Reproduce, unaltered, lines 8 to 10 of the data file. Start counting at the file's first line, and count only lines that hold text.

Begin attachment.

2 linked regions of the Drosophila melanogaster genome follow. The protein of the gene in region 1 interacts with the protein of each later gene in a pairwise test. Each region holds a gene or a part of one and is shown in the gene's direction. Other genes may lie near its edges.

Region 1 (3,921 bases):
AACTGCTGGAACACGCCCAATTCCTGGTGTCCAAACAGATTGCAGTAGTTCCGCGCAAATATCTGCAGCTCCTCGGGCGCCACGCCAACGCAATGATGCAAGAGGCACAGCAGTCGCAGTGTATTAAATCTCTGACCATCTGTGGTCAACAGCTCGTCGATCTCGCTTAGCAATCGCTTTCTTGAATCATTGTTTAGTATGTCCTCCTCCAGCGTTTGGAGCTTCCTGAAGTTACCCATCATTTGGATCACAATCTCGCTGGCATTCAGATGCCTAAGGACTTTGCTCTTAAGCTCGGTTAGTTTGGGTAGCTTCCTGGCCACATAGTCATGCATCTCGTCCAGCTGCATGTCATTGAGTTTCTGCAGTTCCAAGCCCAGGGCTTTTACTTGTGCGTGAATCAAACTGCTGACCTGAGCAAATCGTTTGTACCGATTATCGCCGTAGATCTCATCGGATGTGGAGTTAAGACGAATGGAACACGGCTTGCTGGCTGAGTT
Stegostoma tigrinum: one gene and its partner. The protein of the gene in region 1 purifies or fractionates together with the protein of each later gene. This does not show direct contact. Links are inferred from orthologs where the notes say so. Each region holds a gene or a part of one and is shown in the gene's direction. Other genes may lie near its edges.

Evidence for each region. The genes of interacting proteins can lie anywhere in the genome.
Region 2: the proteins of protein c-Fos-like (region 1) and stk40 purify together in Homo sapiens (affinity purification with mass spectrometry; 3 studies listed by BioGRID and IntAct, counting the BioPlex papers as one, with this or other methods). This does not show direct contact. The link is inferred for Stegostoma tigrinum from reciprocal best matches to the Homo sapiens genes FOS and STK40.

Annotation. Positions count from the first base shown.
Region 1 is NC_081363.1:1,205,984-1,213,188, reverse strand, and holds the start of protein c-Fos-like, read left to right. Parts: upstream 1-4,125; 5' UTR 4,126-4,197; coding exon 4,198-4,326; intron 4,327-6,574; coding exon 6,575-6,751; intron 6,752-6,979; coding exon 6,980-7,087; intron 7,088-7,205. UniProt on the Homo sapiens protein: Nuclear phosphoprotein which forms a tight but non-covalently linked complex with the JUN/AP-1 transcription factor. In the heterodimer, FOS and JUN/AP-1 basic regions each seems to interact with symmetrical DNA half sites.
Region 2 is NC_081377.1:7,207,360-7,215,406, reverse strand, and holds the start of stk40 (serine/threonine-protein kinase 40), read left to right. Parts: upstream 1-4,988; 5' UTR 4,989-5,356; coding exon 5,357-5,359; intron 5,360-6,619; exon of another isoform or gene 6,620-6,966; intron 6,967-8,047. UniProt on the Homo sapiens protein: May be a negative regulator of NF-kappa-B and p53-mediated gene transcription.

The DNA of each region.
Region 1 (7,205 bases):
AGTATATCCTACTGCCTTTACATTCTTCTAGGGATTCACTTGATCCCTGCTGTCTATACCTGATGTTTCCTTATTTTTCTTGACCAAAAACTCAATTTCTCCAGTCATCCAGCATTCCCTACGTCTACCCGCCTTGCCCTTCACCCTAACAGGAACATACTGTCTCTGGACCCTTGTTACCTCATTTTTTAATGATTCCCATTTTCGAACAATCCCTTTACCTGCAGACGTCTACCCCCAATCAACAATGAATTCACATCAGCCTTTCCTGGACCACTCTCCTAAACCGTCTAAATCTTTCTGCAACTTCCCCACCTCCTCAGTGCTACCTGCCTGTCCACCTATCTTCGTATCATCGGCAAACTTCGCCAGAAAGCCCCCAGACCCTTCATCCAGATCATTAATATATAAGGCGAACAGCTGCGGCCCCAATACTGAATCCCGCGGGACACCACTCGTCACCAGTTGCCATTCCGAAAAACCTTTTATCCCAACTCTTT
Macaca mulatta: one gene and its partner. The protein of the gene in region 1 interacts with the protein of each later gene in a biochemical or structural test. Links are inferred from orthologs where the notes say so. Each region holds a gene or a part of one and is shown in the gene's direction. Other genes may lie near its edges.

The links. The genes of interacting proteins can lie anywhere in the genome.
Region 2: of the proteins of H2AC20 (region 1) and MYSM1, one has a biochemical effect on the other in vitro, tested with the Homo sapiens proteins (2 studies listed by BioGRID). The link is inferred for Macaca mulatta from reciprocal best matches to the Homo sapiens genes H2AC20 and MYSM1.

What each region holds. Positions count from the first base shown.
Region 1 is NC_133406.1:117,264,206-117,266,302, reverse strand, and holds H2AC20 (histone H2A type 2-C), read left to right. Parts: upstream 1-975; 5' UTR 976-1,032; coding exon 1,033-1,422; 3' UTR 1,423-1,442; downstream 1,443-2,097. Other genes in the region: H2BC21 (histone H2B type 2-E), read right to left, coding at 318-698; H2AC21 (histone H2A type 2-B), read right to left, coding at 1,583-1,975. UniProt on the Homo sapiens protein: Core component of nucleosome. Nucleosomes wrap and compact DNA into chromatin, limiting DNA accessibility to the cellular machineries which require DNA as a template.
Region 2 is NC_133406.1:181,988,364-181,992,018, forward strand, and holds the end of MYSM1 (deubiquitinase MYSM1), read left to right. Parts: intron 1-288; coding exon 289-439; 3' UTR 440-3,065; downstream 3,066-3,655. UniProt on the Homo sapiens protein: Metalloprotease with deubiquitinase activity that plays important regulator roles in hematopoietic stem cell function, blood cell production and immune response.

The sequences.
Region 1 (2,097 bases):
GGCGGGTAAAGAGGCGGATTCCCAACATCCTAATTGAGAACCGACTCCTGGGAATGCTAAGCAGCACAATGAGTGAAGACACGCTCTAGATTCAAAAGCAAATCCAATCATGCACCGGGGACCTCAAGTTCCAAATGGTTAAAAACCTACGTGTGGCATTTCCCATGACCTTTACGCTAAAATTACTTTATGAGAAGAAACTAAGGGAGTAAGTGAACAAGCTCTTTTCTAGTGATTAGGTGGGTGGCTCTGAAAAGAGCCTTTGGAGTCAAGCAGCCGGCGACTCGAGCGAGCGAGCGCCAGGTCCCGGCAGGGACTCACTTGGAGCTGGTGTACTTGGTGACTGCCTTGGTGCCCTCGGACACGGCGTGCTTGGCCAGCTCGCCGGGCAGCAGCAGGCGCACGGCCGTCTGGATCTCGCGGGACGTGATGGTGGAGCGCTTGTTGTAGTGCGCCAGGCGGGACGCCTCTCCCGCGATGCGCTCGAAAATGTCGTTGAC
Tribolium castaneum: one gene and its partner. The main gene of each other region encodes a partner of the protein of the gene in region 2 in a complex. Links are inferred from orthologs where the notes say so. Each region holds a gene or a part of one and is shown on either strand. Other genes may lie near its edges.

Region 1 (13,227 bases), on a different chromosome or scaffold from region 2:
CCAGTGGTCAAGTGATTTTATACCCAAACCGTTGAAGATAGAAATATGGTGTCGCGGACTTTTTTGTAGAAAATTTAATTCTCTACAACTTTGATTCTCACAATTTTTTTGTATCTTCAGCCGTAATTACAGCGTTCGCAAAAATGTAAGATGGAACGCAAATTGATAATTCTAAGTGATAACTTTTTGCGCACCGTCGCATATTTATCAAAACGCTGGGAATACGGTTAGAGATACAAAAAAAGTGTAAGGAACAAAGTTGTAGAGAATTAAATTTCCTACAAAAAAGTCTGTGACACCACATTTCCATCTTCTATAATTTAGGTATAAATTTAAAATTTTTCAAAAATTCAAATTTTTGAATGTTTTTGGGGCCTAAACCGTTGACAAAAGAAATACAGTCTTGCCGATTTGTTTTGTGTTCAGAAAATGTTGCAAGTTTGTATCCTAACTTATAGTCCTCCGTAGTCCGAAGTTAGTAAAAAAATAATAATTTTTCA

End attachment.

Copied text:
Region 1 is NC_081363.1:1,205,984-1,213,188, reverse strand, and holds the start of protein c-Fos-like, read left to right. Parts: upstream 1-4,125; 5' UTR 4,126-4,197; coding exon 4,198-4,326; intron 4,327-6,574; coding exon 6,575-6,751; intron 6,752-6,979; coding exon 6,980-7,087; intron 7,088-7,205. UniProt on the Homo sapiens protein: Nuclear phosphoprotein which forms a tight but non-covalently linked complex with the JUN/AP-1 transcription factor. In the heterodimer, FOS and JUN/AP-1 basic regions each seems to interact with symmetrical DNA half sites.
Region 2 is NC_081377.1:7,207,360-7,215,406, reverse strand, and holds the start of stk40 (serine/threonine-protein kinase 40), read left to right. Parts: upstream 1-4,988; 5' UTR 4,989-5,356; coding exon 5,357-5,359; intron 5,360-6,619; exon of another isoform or gene 6,620-6,966; intron 6,967-8,047. UniProt on the Homo sapiens protein: May be a negative regulator of NF-kappa-B and p53-mediated gene transcription.

The DNA of each region.